Lewisville OKs rezoning for Northern Gateway development

An illustration of a public plaza.
Public spaces, such as plazas, outdoor spaces and trails, are included in the proposed development. (Rendering courtesy city of Lewisville)

Public spaces, such as plazas, outdoor spaces and trails, are included in the proposed development. (Rendering courtesy city of Lewisville)

A zoning change will clear the way for Fronterra, a proposed mixed-use development that includes 201 townhomes, 773 multifamily units and 40,000 square feet of ground floor commercial space in Lewisville.

The Lewisville City Council unanimously approved an ordinance granting the zone change at its April 19 meeting. The 35.77-acre tract of land will move from light industrial to planned development — mixed use district.

“The proposed development before you tonight is consistent with multiple plans: the Northern Gateway Plan, the Lewisville 2025 Vision Plan, the Corridor Redevelopment Plan,” Lewisville Planning Director Richard Luedke said. “It’s harmonious with the surrounding neighborhoods compared to the current light industrial zoning that is now in place.”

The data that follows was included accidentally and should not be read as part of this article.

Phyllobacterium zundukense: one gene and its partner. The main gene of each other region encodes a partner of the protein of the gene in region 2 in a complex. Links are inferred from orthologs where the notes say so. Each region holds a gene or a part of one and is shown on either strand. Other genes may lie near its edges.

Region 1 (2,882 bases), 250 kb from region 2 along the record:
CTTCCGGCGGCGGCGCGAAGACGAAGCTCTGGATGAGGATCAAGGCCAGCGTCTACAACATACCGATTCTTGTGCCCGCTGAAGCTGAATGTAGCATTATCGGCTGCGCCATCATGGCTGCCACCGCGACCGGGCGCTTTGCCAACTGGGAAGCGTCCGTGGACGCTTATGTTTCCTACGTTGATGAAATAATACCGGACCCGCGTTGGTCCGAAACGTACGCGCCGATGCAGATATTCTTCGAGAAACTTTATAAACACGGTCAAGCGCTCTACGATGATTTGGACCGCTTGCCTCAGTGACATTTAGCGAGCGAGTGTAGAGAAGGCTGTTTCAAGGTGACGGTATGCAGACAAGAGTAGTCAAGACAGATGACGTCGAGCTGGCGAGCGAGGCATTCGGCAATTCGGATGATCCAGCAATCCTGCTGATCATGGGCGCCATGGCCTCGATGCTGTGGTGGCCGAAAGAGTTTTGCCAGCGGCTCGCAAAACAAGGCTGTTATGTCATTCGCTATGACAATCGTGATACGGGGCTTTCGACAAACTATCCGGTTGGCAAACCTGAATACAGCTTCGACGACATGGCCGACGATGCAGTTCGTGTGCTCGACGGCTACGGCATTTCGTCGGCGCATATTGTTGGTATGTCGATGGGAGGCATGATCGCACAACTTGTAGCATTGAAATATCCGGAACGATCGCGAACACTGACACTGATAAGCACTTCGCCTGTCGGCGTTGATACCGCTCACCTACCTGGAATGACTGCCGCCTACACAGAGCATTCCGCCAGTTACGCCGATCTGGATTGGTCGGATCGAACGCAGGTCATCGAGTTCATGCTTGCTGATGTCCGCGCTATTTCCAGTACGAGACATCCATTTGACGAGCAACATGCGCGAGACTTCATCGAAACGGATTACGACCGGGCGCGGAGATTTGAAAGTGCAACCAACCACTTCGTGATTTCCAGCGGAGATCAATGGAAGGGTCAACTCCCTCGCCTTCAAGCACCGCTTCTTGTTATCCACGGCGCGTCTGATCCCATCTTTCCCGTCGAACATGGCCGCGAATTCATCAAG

The proposed Fronterra development is part of a wedge-shaped swath of the Northern Gateway Plan that is bounded by McGee Lane to the west, I-35E to the east and FM 407 to the south.

The proposal includes three subdistricts: townhomes, urban living and commercial core. Trails would connect open spaces within the property to surrounding neighborhoods, and a large water feature would serve as a landmark in the urban core district.


“Overall, I love this project,” Council Member R. Neil Ferguson said. “Part of it is simply because it’s been a long road to get to this point from light industrial. It’s everything we want on the site.”

Ferguson, however, expressed concerns about overflow parking.

“It comes from a history of seeing projects where we don’t sometimes stop to think about Thanksgiving or Christmas at every third or fourth house,” he said.

The zoning ordinance included five alternative standards to the IH-35E Overlay Core Subdistrict. The alternatives reduced the amount of required stone or brick for certain buildings and reduced the landscape buffer along I-35E from 15 feet instead of the required 20 feet.

By Alex Copeland
Alex Copeland is currently the editor for the Lewisville, Flower Mound and Highland Village editions of Community Impact Newspaper. He was previously a reporter, freelancer and journalism educator before joining Community Impact Newspaper in 2021.


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